The finish of the pick is also important. The old time celluloid picks are polished to a shiny surface. Rarely, you will encounter celluloid picks that are tumbled rather than polished (D'Andrea used to make these). The tumbled picks have a somewhat powdery surface that makes them easier to hang onto (at least for a song or two anyway). A good number of nylon picks have either the dusty tumbled finish, or the surface is unpolished nylon for a better grip. Some nylon and injection-molded picks have ridges, holes, or raised lettering on the surface to improve gripping as well.
Picks come in a wide variety of sizes, although traditional large teardrop (style 351) picks are by far the most common. We noted earlier that a larger pick can be easier to hold onto. A small pick encourages the player to use the shallowest possible picking technique. This really helps when playing quick, fast passages and has less chance of "snagging" on the string. Medium styles offer a good compromise, hence their popularity.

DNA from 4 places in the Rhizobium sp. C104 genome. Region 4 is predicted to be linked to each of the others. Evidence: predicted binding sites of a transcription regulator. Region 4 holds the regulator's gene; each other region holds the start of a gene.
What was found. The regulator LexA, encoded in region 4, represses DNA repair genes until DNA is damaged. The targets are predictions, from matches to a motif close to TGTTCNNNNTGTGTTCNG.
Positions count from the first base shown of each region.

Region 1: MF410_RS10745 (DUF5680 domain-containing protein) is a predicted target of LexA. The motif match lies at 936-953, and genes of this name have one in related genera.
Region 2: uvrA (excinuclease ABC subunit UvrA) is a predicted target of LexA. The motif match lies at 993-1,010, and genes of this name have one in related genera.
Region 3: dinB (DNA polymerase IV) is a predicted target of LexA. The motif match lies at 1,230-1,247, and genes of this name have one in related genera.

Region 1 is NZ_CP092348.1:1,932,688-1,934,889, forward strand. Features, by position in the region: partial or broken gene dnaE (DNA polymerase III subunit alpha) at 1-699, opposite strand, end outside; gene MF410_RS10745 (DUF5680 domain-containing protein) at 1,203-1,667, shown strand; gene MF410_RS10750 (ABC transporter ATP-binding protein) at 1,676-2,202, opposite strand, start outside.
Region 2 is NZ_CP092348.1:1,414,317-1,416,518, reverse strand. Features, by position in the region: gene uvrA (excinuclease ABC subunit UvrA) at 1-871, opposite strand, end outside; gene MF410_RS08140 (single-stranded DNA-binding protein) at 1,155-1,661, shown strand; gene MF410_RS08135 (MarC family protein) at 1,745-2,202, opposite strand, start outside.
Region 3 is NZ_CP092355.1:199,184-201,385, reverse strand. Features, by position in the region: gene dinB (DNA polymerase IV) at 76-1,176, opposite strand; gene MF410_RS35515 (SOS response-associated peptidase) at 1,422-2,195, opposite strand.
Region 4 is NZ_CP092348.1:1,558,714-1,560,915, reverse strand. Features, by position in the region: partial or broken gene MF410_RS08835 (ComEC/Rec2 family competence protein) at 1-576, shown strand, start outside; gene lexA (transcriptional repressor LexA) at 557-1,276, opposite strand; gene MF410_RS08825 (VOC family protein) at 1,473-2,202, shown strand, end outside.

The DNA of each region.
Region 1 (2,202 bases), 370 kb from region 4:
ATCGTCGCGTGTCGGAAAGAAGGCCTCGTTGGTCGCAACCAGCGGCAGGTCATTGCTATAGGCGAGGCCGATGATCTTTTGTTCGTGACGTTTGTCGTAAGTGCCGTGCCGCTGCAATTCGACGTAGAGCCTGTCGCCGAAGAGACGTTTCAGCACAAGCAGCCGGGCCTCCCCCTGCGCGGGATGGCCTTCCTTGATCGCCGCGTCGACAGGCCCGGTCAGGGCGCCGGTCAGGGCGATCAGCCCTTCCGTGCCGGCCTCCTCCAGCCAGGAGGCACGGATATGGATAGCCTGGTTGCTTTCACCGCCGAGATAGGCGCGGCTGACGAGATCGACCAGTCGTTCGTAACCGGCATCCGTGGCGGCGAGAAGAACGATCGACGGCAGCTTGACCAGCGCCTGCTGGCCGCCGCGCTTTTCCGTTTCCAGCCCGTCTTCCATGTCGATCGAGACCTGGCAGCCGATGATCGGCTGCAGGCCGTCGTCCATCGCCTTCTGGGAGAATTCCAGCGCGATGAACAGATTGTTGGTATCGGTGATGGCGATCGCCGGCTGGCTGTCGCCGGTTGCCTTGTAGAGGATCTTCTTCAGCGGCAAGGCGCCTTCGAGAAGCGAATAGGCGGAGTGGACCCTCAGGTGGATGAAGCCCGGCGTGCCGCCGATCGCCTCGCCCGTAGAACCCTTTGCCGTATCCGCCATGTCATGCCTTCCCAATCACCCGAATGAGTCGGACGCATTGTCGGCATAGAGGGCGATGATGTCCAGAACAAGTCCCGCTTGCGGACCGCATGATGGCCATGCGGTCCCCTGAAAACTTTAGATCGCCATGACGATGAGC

Get a Handful and Experiment
It's hard to get a feel for how a particular pick will perform on the gig. Fortunately, a small handful is a cheap investment. Pick up every weird pick that catches your eye, then take them home and experiment. Maybe you will find a new favorite, or perhaps you will remind yourself why you chose the ones you're using now. But not too many music expenditures will affect your playing as much as a pick, for so little money. More bang for the buck, as the old expression goes. What are your favorite guitar picks? Let us know in the comment section below.
Comments will be approved before showing up.
The X1 All Tube Preamp Pedal wins the Premier Gear Award from Premier Guitar Magazine! Read the review by Shawn Hammond here.
The WG5 Wireless Guitar/Bass System is designed to give you the wireless freedom you have been looking for and the simplicity to make your life as a working musician easier. Compact design coupled with an intuitive, easy set up makes going wireless an enjoyable process. The WG5 works with both active and passive instruments.